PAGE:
Lab confirmed salmonella for Ga. peanut plant
|Georgia Commissioner of Agriculture Tommy Irvin works at his desk in Atlanta Wednesday, Jan. 28, 2009. Georgia's top agriculture official is urging federal prosecutors to criminally investigate a peanut processing plant linked to a nationwide salmonella outbreak. The Food and Drug Administration said this week that the Peanut Corp. of America plant in southwest Georgia repeatedly shipped products that they knew tested positive for salmonella.|
WASHINGTON (AP) -- A lab company president called to testify before Congress in the salmonella outbreak investigation said Thursday that manufacturers "can't retest away a positive result."
Charles Deibel, whose labs conducted tests for Peanut Corp. of America, said that if 100 containers were tested and only one or two turned up salmonella, the company should "throw the whole lot out."
Federal health officials say Peanut Corp. shipped tainted peanut products from its Blakely, Ga., facility after retesting them and getting a negative result for salmonella.
Peanut butter, peanut paste and other goods from the plant are being blamed for an outbreak that has sickened more than 500 people, triggered a massive international recall and raised doubts about the food industry's safety practices.
Deibel said his company - Deibel Labs Inc. - did not conduct day-to-day testing for the Blakely plant, but was asked on occasion to carry out certain tests. He said the company has turned over bacterial cultures to federal investigators.
Deibel and the president of another lab, J. Leek Associates Inc., have been called to testify Feb. 11 before the House Energy and Commerce Committee. The Deibel firm has been in existence since the 1960s and has its main lab in Chicago.
Rep. Henry Waxman, D-Calif., chairman of the panel conducting a hearing into the outbreak, said the investigation shows "major gaps" in the nation's food safety system.
"I am extremely troubled by reports that the plant tested positive for salmonella numerous times but nothing was done to ensure that the product did not go on the market," Waxman said.
Peanut Corp., based in Lynchburg, Va., said in a statement it "categorically denies any allegations that the company sought favorable results from any lab in order to ship its products."
Deibel said his firm is still poring over records to determine what kind of testing was done, and at what times, for Peanut Corp.'s plant.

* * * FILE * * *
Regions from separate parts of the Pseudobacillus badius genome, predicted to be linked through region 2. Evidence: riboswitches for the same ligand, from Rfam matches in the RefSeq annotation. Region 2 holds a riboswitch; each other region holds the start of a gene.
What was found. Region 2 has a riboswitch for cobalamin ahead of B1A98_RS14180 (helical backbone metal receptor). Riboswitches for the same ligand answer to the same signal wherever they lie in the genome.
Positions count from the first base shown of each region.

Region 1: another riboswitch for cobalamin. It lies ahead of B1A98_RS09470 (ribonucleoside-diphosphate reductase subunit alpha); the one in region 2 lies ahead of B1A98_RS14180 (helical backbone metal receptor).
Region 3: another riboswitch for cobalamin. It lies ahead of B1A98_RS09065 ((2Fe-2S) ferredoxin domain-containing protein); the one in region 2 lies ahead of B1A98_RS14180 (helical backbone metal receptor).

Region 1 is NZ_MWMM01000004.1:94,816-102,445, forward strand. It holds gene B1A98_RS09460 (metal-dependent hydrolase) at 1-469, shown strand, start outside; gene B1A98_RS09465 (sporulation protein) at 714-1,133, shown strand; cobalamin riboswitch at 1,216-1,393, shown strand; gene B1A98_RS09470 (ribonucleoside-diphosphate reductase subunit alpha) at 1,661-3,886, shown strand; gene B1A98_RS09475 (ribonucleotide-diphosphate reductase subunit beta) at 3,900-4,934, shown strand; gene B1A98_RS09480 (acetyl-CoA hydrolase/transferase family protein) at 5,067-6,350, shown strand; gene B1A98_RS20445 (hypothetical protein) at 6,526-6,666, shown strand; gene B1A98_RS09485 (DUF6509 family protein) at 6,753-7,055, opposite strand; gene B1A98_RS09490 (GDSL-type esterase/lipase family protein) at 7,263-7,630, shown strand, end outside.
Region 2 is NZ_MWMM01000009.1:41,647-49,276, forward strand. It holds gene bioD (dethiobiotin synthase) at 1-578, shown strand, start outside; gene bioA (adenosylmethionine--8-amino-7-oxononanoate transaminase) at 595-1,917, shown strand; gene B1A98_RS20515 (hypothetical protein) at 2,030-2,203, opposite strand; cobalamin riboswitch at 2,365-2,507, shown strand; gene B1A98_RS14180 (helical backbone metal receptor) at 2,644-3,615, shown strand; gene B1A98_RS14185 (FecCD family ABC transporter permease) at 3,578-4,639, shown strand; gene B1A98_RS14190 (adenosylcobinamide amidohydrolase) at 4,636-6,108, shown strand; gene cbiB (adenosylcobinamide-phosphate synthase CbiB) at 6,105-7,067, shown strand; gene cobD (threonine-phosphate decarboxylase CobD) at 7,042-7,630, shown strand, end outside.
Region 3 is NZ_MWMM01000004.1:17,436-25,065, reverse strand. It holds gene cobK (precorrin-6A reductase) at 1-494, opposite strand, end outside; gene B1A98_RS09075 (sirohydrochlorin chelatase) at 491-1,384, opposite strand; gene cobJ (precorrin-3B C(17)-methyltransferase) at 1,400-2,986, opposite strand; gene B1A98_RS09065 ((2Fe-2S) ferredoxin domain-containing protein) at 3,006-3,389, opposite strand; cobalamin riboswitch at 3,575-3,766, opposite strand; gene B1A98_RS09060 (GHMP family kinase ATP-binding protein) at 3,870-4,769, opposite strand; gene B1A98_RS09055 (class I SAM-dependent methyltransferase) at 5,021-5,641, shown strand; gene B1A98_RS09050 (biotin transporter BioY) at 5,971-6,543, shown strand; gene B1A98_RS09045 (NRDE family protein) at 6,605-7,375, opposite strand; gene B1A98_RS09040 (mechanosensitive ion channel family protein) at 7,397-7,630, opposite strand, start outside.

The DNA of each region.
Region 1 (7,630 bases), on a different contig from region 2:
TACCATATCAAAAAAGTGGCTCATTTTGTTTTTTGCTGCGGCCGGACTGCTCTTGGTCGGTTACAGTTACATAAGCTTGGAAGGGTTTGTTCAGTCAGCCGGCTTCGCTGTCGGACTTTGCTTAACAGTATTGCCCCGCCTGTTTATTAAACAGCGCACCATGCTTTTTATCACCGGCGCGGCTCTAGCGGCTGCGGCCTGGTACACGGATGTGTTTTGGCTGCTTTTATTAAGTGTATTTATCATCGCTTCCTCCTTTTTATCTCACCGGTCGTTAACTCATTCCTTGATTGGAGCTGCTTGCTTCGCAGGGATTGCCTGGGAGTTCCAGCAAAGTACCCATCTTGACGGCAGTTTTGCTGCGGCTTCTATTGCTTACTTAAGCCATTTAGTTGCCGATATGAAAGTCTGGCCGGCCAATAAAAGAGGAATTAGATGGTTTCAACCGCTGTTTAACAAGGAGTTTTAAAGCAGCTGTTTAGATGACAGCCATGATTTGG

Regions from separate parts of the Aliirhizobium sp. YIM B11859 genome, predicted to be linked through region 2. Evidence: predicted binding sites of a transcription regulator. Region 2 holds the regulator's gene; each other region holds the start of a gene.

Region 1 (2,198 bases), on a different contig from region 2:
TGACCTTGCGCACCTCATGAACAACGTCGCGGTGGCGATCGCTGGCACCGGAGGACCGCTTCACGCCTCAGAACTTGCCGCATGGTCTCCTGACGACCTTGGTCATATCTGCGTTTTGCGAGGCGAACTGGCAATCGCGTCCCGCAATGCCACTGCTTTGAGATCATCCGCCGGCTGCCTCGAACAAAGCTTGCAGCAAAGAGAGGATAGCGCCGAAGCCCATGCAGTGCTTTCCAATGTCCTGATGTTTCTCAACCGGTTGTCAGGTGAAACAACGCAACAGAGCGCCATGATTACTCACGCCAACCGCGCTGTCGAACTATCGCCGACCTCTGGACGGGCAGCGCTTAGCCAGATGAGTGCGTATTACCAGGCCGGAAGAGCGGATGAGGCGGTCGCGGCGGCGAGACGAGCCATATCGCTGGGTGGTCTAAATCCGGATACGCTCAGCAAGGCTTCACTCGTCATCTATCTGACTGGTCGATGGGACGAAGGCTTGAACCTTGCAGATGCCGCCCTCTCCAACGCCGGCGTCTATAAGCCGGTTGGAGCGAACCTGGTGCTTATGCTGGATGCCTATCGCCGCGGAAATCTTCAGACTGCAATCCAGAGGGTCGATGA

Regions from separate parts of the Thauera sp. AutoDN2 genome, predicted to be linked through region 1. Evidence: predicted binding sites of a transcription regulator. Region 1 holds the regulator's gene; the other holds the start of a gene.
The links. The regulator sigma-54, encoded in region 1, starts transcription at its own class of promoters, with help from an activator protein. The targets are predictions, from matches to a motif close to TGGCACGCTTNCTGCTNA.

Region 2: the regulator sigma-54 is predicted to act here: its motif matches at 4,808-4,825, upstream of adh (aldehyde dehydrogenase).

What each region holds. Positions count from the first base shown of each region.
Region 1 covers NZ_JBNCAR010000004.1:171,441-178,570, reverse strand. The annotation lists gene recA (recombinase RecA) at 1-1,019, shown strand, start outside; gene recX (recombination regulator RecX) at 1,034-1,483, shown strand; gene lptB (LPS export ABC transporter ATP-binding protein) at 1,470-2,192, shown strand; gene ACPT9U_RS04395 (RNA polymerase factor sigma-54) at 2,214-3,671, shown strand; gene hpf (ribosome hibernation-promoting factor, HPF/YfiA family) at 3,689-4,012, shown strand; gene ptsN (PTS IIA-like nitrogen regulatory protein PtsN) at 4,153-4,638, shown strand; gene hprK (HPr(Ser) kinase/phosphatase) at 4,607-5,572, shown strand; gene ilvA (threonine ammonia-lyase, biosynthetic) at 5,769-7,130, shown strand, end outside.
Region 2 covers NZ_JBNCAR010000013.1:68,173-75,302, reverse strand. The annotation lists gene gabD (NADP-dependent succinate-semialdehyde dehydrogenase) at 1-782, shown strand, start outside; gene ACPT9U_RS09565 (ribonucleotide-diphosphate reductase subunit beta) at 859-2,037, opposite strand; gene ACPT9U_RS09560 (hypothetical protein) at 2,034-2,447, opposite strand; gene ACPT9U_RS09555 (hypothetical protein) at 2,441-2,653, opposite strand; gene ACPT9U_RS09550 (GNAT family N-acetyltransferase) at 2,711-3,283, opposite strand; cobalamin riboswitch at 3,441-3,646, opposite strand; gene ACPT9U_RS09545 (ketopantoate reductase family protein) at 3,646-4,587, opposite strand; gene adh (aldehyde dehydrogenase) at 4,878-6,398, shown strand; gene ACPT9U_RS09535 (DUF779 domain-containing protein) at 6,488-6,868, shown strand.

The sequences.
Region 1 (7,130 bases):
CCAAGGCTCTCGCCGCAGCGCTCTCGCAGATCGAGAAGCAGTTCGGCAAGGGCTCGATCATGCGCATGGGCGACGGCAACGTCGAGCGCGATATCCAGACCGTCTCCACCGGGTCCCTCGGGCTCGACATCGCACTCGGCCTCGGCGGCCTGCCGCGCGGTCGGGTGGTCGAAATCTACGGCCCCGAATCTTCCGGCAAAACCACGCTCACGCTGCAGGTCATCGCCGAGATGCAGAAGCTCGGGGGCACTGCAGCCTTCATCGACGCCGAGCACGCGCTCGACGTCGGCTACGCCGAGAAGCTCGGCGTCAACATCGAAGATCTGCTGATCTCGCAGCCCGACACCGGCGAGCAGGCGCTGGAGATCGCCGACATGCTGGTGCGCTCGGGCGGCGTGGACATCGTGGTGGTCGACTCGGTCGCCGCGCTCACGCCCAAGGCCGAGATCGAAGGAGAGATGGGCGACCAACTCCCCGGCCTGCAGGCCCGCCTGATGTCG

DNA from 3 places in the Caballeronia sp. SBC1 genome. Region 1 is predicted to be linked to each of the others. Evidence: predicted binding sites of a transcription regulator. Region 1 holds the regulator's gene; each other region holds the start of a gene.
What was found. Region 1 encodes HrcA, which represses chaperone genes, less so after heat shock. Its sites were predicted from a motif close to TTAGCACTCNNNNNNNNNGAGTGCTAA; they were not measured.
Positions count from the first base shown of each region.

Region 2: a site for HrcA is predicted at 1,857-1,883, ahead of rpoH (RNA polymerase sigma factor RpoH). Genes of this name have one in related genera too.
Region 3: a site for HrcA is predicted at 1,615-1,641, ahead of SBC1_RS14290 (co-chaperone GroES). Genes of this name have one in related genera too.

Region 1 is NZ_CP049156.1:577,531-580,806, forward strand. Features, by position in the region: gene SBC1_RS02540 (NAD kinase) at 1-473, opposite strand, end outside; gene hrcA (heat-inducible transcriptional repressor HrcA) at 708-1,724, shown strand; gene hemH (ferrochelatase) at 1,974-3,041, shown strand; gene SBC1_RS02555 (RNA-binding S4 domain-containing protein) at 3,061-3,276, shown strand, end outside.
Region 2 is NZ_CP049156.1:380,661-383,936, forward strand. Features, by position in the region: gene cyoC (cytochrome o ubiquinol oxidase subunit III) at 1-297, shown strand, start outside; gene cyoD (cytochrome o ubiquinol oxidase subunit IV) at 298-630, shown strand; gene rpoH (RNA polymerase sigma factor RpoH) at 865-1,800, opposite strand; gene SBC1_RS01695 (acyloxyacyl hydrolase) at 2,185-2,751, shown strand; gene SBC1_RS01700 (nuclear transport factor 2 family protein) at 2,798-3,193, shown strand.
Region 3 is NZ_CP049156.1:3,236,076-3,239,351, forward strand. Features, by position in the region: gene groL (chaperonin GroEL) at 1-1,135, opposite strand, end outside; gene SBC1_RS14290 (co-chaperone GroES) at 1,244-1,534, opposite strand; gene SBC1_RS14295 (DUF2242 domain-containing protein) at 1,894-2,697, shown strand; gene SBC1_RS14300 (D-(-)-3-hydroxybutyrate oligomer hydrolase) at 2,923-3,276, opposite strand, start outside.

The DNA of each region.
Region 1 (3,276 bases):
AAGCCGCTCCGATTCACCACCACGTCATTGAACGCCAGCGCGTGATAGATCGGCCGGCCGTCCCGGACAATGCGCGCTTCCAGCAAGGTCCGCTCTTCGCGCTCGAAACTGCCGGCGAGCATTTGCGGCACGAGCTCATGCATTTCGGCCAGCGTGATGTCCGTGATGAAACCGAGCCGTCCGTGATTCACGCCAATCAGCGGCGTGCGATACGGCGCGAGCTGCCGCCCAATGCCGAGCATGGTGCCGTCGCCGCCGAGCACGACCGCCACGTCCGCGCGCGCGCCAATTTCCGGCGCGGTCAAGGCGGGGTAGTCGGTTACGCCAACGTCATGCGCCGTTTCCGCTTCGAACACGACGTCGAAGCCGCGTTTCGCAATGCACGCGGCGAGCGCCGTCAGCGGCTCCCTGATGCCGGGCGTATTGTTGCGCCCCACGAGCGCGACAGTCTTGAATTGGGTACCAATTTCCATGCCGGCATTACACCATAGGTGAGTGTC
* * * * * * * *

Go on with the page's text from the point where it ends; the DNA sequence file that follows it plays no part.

He said his lab tested some salmonella cultures that came from the J. Leek lab and identified the specific variety of the bacteria that was present. Those cultures have been turned over to investigators from the Food and Drug Administration and the Centers for Disease Control.
Darlene Cowart, president of the J. Leek lab, was not available Thursday.
Deibel his lab also tested samples of peanut products sent directly from the Blakely facility, but that he did not have the results of those tests available.
Salmonella can exist in a dormant state in products like peanut butter, isolated in pockets of a big batch. So experts say it's possible to get positive and negative results from the same batch.
"The benefit of using multiple labs is you increase your chances of finding it," said Deibel.
"Our recommendation to clients is that you can't retest away a positive result," he added. "We call it 'testing into compliance,' and that is frowned upon."
Meanwhile, the Army joined the peanut recall Thursday. It's removing some peanut butter items from warehouses in Europe.
In the civilian world, more than 430 kinds of cakes, cookies and other goods have been pulled off store shelves in what the FDA is calling one of the largest product recalls in memory. The Army's recall does not affect Meals-Ready-to-Eat, but another kind of military grub called Unitized Group Rations-A, which provide a complete 50-person meal.
Nationwide, at least eight people may have died of illnesses linked to the outbreak.
The recall covers peanut butter, peanut paste, peanut meal and granulated products, as well as all peanuts - dry and oil roasted - shipped from the factory. FDA officials could not quantify the amount of products being recalled.
Officials recommend that consumers check the FDA web site, which lists all the products being recalled. Consumers who find any such products in their cupboards should toss them away. If they're uncertain about eating a particular product, they should check it out first.